It’s 459 BC in Athens, Greece, and 21-year-old Nicolaos is one of a few sleuths in the city. Nico’s work comes from Pericles, an Athenian wise man and politician, who hires him to solve crimes, but conveniently forgets to pay him.
In The Marathon Conspiracy, the fourth in Gary Corby’s Athenian mystery series after last year’s Sacred Games, two young girls, who attend a private school for the daughters of wealthy Athenians, find a skull and a scroll case in a cave. It’s determined that both the skull and the scrolls belong to Hippias, the Last Tyrant of Athens, who was thought to have died in Persia. One of the girls is killed by what appears to be a bear, but there have been no wild bears in the area for years. Then the other girl disappears as does one of the scrolls. Nico and his cohorts, the feisty priestess Diotima who also happens to be his fiancée, and his pesky but logical 12-year-old brother Socrates are called upon to investigate.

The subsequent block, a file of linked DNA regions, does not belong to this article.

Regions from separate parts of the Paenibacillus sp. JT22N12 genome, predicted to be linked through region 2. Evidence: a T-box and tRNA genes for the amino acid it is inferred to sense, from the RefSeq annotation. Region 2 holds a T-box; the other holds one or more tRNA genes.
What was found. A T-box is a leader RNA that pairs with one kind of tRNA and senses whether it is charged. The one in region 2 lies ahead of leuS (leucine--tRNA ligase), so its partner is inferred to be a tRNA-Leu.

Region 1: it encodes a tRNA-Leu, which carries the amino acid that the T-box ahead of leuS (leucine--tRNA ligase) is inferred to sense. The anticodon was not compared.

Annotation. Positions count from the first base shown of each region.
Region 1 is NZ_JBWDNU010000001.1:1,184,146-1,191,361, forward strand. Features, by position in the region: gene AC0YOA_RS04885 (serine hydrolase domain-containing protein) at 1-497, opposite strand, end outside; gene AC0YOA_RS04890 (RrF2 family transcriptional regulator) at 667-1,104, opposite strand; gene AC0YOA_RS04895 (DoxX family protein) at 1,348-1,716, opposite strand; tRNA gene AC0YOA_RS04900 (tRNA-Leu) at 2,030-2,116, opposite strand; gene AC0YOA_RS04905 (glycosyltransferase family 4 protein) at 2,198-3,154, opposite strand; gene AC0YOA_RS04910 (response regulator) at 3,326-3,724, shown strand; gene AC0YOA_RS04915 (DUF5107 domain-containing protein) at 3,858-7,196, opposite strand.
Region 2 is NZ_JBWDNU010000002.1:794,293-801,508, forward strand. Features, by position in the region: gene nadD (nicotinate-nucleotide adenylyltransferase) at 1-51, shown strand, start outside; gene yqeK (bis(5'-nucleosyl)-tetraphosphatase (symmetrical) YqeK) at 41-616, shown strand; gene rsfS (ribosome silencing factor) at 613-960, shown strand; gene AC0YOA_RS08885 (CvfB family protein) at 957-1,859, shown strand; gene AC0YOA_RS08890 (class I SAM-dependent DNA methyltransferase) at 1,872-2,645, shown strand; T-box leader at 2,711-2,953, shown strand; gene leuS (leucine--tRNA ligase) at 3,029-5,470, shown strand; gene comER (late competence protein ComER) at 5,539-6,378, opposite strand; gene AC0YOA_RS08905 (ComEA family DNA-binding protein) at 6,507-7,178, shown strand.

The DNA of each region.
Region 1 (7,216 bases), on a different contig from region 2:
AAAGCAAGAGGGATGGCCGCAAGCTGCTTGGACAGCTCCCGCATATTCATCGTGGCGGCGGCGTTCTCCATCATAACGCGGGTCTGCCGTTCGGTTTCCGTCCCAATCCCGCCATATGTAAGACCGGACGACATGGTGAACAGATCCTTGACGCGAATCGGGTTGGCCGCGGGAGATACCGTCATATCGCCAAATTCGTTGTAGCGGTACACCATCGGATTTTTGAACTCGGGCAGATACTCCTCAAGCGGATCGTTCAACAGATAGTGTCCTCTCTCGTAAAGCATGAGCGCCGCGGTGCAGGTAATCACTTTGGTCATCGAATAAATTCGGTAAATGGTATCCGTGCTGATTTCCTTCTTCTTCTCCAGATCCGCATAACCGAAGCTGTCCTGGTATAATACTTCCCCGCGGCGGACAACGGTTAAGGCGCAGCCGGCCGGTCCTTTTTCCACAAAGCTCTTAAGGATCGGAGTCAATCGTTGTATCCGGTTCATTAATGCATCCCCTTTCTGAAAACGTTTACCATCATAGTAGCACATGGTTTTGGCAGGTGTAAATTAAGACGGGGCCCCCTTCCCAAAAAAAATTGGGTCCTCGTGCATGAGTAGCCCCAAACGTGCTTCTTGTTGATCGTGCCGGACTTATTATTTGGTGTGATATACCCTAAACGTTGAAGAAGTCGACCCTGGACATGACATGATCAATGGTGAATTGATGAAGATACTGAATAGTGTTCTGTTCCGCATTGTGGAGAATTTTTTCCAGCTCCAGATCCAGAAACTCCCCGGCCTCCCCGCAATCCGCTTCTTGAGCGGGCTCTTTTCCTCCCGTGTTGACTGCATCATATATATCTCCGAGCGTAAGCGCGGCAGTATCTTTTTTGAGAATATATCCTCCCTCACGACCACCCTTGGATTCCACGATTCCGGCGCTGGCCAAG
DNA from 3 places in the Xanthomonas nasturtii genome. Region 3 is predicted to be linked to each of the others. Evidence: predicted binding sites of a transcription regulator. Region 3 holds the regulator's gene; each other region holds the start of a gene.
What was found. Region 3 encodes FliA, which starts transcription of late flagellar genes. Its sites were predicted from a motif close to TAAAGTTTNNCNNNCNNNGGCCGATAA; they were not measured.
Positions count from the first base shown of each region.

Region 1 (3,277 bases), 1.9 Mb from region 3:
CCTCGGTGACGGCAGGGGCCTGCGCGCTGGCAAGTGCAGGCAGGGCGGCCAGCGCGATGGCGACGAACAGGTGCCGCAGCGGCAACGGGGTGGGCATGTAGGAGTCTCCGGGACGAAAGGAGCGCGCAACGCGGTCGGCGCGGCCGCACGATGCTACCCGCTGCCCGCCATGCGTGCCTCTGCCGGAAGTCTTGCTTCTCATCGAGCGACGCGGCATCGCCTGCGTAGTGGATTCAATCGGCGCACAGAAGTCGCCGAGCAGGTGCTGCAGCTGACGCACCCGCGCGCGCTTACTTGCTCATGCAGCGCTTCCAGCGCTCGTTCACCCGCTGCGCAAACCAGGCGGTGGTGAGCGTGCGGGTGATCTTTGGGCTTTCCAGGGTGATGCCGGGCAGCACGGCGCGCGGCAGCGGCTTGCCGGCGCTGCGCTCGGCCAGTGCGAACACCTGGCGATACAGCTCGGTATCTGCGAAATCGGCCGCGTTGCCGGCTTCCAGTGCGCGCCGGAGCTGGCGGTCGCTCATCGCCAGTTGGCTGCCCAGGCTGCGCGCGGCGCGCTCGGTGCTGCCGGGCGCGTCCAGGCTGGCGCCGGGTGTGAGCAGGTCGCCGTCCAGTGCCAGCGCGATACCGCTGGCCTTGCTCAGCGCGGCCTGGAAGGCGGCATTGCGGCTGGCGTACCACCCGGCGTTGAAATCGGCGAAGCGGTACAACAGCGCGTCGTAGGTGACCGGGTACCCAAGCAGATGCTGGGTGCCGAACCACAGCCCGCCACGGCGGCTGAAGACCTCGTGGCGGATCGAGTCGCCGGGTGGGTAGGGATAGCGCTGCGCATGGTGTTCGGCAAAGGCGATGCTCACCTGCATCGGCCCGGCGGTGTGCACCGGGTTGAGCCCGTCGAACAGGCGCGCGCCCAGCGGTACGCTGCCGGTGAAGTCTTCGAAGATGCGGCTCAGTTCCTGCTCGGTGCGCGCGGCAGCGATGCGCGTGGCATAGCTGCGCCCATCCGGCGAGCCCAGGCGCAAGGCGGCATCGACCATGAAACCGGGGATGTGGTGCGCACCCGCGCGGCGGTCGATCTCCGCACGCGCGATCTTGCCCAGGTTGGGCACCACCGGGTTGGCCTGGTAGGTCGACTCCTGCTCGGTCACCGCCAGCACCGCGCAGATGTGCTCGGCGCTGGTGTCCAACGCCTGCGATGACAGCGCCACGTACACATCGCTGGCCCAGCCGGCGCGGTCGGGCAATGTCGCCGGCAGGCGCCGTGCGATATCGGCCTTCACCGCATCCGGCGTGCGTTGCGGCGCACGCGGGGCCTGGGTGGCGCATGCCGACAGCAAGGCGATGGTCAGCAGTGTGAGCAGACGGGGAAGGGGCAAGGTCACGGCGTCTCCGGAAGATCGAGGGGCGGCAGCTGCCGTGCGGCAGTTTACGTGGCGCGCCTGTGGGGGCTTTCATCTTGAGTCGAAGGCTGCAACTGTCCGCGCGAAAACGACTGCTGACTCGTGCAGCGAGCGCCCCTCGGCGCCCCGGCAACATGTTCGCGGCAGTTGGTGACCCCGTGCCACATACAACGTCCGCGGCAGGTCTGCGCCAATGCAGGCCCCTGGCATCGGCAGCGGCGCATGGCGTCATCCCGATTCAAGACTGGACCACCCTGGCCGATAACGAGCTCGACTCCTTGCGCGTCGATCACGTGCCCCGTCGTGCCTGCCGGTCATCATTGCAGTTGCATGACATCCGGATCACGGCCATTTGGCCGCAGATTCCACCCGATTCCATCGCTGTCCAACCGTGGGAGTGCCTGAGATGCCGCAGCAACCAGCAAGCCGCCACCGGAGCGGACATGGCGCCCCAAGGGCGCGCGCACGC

Corby has taken what could be a dull subject and presented it with humor and a solid plot. He gives readers a mix of historic and fictional characters that blend seamlessly. By “The End” the reader has received an education in ancient history, including the Battle of Marathon, along with a lesson in the social and cultural mores of the day. The use of modern-day language and touches gives the story the humorous edge it needs. (Imagine a merchant who owns a Rent-A-Slave business.) Nico’s struggle to bring the independent Diotima to heel as befits the proper Athenian wife she will soon be, and her complete disregard of his feeble attempts to rule her, will have readers rooting for them both.